What’s Screening Tests Should You Schedule?

doctor, patient, talking, adviceAs a Family Doc, a big part of my training and practice focused on preventative medicine. Granted, it is much less sexy than cardiac surgery, but it was my favorite aspect. It is like avoiding an engine rebuild by getting your oil changed once in a while. Screening is just one aspect of prevention, but it is a critical one.

What tests and studies should you be getting? What specialists should you see? You should always listen to your doctor because patients have unique needs and no, you shouldn’t just have a full body cat scan every year. The USPSTF looked at all the evidence and there is a summary below. Many specialist organizations have their own guidelines, so here is a generally accepted “to do” list.

– See your internist or family physician every year, they can tell you what tests you need.
– If you are a woman, make a yearly appointment with your Gynecologist.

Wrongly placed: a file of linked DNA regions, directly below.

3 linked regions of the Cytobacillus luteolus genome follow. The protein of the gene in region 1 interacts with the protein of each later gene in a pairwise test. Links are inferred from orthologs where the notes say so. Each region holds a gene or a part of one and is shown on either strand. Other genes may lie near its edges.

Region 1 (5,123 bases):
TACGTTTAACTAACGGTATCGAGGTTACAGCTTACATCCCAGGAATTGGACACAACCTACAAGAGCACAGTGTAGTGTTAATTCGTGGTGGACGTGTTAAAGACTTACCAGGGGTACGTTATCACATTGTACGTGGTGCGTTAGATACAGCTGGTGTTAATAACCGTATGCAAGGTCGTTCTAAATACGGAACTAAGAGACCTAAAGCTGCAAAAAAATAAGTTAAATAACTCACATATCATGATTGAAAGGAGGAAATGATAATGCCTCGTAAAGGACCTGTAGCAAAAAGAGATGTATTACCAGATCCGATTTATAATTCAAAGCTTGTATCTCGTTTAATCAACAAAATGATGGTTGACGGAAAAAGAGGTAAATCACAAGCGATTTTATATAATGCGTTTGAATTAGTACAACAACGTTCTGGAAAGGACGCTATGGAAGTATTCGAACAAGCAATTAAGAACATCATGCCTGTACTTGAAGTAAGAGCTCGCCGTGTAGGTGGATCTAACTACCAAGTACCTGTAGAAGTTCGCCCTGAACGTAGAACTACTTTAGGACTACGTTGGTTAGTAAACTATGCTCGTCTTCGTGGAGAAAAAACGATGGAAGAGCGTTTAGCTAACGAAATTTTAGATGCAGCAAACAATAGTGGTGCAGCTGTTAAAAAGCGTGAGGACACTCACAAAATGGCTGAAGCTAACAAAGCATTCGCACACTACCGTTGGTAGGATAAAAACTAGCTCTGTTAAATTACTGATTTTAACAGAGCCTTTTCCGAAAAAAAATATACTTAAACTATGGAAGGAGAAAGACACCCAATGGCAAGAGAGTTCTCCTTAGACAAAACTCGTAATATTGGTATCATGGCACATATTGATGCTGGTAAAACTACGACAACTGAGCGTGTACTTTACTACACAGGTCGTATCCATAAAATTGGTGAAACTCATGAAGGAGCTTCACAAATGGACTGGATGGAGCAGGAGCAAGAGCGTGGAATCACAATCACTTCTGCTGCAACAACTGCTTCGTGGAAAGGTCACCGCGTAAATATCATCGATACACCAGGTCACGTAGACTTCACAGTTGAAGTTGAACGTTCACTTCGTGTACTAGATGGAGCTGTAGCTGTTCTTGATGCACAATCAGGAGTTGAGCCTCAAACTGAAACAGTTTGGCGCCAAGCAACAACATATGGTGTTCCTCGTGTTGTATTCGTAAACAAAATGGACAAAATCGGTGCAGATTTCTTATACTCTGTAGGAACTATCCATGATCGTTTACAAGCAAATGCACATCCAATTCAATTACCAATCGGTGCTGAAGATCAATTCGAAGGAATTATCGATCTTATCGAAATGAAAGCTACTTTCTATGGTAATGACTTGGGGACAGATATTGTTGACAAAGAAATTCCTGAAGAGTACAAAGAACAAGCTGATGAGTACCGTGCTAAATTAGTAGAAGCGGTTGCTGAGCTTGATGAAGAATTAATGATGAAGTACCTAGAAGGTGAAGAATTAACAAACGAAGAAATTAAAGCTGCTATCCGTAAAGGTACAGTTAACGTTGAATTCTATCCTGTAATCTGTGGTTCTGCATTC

– At 50 years old (with no know risk factors for colon cancer), make an appointment with a gastroenterologist.
– Go to your dentist annually. Your dentist will recommend biannual cleanings.
– Have your eyes examined every 2 years until you are 60 and every year thereafter.

Breast Cancer — Screening mammography every 1-2 years for women 40 and older. There is fair evidence this significantly reduces mortality from breast cancer.

Cervical Cancer — Screening in women who have been sexually active and who still have a cervix from the onset of sexual activity, every three years until the age of 65.

Colorectal Cancer — Screening at the age of 50, or earlier if there is a first degree relative who received a colorectal cancer diagnosis before the age of 60.

Cholesterol testing — Men 35 and older and women 45 and older should be screened routinely (blood test.) Younger patients should be screened if they have other risk factors for cardiac disease.

Prostate Cancer — There is insufficient evidence to recommend for or against routine screening.

Skin Cancer — There is insufficient evidence to recommend for or against routine screening.

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Author: Karen Latimer

Karen is a Family Doctor, mom of five and founder of Tips From Town.

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